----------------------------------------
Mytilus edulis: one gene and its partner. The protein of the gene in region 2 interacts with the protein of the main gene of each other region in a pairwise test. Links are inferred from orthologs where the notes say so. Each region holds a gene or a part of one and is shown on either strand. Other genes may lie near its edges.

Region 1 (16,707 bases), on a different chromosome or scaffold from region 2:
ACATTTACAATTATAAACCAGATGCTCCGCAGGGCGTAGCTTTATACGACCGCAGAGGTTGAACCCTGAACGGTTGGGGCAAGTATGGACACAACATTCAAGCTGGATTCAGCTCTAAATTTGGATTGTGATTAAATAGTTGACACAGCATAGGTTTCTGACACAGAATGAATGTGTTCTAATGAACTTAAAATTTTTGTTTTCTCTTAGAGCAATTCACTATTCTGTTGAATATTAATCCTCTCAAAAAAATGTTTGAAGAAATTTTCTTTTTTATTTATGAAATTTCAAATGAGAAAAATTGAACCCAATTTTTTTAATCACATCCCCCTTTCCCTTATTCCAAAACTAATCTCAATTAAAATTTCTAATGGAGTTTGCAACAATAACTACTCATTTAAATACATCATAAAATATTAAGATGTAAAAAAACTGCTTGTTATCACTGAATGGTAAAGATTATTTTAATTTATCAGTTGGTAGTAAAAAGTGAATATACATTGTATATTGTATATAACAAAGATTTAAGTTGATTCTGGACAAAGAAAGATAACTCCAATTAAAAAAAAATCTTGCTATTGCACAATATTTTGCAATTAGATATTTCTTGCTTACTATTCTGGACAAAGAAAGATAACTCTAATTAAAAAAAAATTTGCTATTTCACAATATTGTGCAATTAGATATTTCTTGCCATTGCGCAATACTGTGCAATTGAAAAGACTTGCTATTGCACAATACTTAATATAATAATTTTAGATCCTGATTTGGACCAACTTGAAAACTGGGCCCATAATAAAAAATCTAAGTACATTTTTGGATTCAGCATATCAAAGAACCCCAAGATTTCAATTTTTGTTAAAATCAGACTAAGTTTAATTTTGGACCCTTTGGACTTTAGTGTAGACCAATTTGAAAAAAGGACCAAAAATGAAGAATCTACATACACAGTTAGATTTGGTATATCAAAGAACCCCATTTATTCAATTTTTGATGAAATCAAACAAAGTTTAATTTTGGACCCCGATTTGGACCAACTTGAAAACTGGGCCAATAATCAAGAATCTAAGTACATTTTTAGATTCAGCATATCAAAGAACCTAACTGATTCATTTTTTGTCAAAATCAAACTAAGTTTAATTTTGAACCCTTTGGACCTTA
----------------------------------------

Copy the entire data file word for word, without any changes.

Mytilus edulis: one gene and its partner. The protein of the gene in region 2 interacts with the protein of the main gene of each other region in a pairwise test. Links are inferred from orthologs where the notes say so. Each region holds a gene or a part of one and is shown on either strand. Other genes may lie near its edges.

Region 1 (16,707 bases), on a different chromosome or scaffold from region 2:
ACATTTACAATTATAAACCAGATGCTCCGCAGGGCGTAGCTTTATACGACCGCAGAGGTTGAACCCTGAACGGTTGGGGCAAGTATGGACACAACATTCAAGCTGGATTCAGCTCTAAATTTGGATTGTGATTAAATAGTTGACACAGCATAGGTTTCTGACACAGAATGAATGTGTTCTAATGAACTTAAAATTTTTGTTTTCTCTTAGAGCAATTCACTATTCTGTTGAATATTAATCCTCTCAAAAAAATGTTTGAAGAAATTTTCTTTTTTATTTATGAAATTTCAAATGAGAAAAATTGAACCCAATTTTTTTAATCACATCCCCCTTTCCCTTATTCCAAAACTAATCTCAATTAAAATTTCTAATGGAGTTTGCAACAATAACTACTCATTTAAATACATCATAAAATATTAAGATGTAAAAAAACTGCTTGTTATCACTGAATGGTAAAGATTATTTTAATTTATCAGTTGGTAGTAAAAAGTGAATATACATTGTATATTGTATATAACAAAGATTTAAGTTGATTCTGGACAAAGAAAGATAACTCCAATTAAAAAAAAATCTTGCTATTGCACAATATTTTGCAATTAGATATTTCTTGCTTACTATTCTGGACAAAGAAAGATAACTCTAATTAAAAAAAAATTTGCTATTTCACAATATTGTGCAATTAGATATTTCTTGCCATTGCGCAATACTGTGCAATTGAAAAGACTTGCTATTGCACAATACTTAATATAATAATTTTAGATCCTGATTTGGACCAACTTGAAAACTGGGCCCATAATAAAAAATCTAAGTACATTTTTGGATTCAGCATATCAAAGAACCCCAAGATTTCAATTTTTGTTAAAATCAGACTAAGTTTAATTTTGGACCCTTTGGACTTTAGTGTAGACCAATTTGAAAAAAGGACCAAAAATGAAGAATCTACATACACAGTTAGATTTGGTATATCAAAGAACCCCATTTATTCAATTTTTGATGAAATCAAACAAAGTTTAATTTTGGACCCCGATTTGGACCAACTTGAAAACTGGGCCAATAATCAAGAATCTAAGTACATTTTTAGATTCAGCATATCAAAGAACCTAACTGATTCATTTTTTGTCAAAATCAAACTAAGTTTAATTTTGAACCCTTTGGACCTTA